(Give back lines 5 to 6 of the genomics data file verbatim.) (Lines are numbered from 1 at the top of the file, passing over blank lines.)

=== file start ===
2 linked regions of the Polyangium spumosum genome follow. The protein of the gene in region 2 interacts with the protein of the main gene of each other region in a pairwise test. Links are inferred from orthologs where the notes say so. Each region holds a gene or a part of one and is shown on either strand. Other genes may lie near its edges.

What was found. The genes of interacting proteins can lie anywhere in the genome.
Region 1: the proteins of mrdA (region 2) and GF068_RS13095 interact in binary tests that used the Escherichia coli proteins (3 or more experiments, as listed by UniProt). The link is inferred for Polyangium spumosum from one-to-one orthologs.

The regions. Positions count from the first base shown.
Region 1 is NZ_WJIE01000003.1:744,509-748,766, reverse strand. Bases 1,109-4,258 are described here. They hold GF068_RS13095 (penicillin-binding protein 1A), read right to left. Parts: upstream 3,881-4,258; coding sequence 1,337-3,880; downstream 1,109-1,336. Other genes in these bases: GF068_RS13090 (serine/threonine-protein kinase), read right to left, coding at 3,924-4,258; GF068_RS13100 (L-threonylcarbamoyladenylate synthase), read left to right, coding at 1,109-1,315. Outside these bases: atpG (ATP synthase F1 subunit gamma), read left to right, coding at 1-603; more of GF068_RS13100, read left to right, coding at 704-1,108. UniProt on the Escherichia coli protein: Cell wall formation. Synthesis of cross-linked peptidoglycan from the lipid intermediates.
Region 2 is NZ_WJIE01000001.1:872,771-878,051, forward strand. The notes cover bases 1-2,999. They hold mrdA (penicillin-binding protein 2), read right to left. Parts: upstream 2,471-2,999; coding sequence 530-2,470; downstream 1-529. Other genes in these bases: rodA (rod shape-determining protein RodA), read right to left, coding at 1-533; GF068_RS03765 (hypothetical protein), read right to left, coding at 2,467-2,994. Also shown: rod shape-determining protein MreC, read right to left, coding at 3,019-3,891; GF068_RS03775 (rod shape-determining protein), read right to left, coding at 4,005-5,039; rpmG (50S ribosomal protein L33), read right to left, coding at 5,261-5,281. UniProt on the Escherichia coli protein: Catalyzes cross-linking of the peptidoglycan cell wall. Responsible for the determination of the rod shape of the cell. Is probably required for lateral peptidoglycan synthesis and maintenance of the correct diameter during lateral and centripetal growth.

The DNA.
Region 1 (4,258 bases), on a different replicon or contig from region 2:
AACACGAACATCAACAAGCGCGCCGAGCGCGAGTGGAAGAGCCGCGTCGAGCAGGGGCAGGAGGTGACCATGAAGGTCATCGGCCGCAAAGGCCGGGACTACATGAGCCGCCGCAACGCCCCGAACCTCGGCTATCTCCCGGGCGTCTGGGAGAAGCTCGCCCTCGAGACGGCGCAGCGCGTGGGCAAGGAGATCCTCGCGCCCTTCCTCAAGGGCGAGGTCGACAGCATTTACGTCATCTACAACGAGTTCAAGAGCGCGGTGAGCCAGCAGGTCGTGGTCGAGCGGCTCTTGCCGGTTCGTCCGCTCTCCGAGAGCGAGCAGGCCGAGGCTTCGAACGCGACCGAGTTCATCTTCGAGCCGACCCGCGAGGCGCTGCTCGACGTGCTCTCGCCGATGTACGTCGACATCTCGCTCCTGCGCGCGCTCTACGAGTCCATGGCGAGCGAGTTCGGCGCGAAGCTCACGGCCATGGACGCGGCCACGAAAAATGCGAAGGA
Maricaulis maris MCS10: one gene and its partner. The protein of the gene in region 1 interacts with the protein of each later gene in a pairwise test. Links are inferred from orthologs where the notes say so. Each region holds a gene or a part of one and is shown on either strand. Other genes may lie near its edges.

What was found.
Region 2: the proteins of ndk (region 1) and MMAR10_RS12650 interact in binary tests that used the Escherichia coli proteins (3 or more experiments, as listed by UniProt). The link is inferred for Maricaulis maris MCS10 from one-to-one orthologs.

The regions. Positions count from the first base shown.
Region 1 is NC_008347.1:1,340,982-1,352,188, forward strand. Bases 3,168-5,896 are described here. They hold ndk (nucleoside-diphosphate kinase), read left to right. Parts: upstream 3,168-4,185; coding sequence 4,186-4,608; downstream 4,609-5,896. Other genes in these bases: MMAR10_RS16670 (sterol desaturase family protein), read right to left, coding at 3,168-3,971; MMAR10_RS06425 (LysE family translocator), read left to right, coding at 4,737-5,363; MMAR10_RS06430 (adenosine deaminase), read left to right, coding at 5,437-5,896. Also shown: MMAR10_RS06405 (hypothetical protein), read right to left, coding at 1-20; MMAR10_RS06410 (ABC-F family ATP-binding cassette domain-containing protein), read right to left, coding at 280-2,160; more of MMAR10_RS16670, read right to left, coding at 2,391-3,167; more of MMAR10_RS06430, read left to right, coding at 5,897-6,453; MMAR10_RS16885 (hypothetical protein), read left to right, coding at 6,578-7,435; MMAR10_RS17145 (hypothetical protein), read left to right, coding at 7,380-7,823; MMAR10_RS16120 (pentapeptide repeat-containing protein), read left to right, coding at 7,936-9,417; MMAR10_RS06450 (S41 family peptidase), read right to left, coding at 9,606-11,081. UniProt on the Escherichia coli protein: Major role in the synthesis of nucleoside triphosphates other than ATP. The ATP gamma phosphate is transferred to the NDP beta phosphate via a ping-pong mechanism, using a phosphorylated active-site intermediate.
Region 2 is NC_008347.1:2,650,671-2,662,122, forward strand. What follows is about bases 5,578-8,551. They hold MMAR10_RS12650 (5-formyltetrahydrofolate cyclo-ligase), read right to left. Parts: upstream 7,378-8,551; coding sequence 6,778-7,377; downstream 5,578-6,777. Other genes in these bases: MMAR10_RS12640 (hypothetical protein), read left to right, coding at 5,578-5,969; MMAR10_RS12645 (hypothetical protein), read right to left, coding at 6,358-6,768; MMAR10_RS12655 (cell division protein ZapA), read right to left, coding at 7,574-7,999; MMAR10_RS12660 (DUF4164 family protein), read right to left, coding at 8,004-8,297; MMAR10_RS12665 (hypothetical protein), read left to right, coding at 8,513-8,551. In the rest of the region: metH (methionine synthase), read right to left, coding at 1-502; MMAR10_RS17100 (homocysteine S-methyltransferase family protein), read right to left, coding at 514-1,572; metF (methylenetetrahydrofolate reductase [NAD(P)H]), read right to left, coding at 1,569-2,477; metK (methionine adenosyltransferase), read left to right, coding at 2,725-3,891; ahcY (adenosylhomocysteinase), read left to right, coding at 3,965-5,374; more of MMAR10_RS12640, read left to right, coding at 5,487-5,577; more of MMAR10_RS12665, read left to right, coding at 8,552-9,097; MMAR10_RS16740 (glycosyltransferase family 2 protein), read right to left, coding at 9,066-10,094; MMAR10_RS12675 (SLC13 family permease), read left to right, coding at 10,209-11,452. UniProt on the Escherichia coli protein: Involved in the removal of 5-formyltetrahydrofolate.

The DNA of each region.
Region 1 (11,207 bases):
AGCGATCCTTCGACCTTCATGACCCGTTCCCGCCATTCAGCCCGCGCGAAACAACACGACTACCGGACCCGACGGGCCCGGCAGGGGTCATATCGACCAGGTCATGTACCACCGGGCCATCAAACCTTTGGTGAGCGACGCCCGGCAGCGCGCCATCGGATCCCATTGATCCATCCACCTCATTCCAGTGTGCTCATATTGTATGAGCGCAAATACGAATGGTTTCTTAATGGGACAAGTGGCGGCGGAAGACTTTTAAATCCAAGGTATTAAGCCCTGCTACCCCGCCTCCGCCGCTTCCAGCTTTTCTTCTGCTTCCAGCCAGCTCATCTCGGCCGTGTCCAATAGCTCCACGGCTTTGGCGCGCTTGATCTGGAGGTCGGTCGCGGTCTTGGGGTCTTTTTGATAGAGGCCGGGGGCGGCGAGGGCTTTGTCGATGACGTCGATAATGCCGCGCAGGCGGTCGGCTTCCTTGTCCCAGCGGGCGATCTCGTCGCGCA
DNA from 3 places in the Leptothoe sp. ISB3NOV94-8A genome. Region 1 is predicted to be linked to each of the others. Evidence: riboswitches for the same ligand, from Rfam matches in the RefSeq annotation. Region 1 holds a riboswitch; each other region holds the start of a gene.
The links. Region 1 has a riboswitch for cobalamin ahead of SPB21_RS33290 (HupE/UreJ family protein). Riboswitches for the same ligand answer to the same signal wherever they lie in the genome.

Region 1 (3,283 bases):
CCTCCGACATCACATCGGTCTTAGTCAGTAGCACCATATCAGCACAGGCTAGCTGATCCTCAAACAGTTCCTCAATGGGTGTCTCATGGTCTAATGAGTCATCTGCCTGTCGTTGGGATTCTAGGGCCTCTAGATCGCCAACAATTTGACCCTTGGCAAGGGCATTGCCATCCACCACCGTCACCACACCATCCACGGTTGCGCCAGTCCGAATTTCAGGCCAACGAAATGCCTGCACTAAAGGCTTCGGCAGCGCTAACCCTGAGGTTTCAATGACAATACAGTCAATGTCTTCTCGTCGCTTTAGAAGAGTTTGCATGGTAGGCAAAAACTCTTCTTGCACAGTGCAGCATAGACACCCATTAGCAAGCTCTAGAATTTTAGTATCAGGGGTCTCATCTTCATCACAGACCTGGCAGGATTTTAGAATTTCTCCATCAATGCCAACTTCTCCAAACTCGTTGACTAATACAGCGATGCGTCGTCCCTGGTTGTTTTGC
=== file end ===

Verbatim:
Region 1 is NZ_WJIE01000003.1:744,509-748,766, reverse strand. Bases 1,109-4,258 are described here. They hold GF068_RS13095 (penicillin-binding protein 1A), read right to left. Parts: upstream 3,881-4,258; coding sequence 1,337-3,880; downstream 1,109-1,336. Other genes in these bases: GF068_RS13090 (serine/threonine-protein kinase), read right to left, coding at 3,924-4,258; GF068_RS13100 (L-threonylcarbamoyladenylate synthase), read left to right, coding at 1,109-1,315. Outside these bases: atpG (ATP synthase F1 subunit gamma), read left to right, coding at 1-603; more of GF068_RS13100, read left to right, coding at 704-1,108. UniProt on the Escherichia coli protein: Cell wall formation. Synthesis of cross-linked peptidoglycan from the lipid intermediates.
Region 2 is NZ_WJIE01000001.1:872,771-878,051, forward strand. The notes cover bases 1-2,999. They hold mrdA (penicillin-binding protein 2), read right to left. Parts: upstream 2,471-2,999; coding sequence 530-2,470; downstream 1-529. Other genes in these bases: rodA (rod shape-determining protein RodA), read right to left, coding at 1-533; GF068_RS03765 (hypothetical protein), read right to left, coding at 2,467-2,994. Also shown: rod shape-determining protein MreC, read right to left, coding at 3,019-3,891; GF068_RS03775 (rod shape-determining protein), read right to left, coding at 4,005-5,039; rpmG (50S ribosomal protein L33), read right to left, coding at 5,261-5,281. UniProt on the Escherichia coli protein: Catalyzes cross-linking of the peptidoglycan cell wall. Responsible for the determination of the rod shape of the cell. Is probably required for lateral peptidoglycan synthesis and maintenance of the correct diameter during lateral and centripetal growth.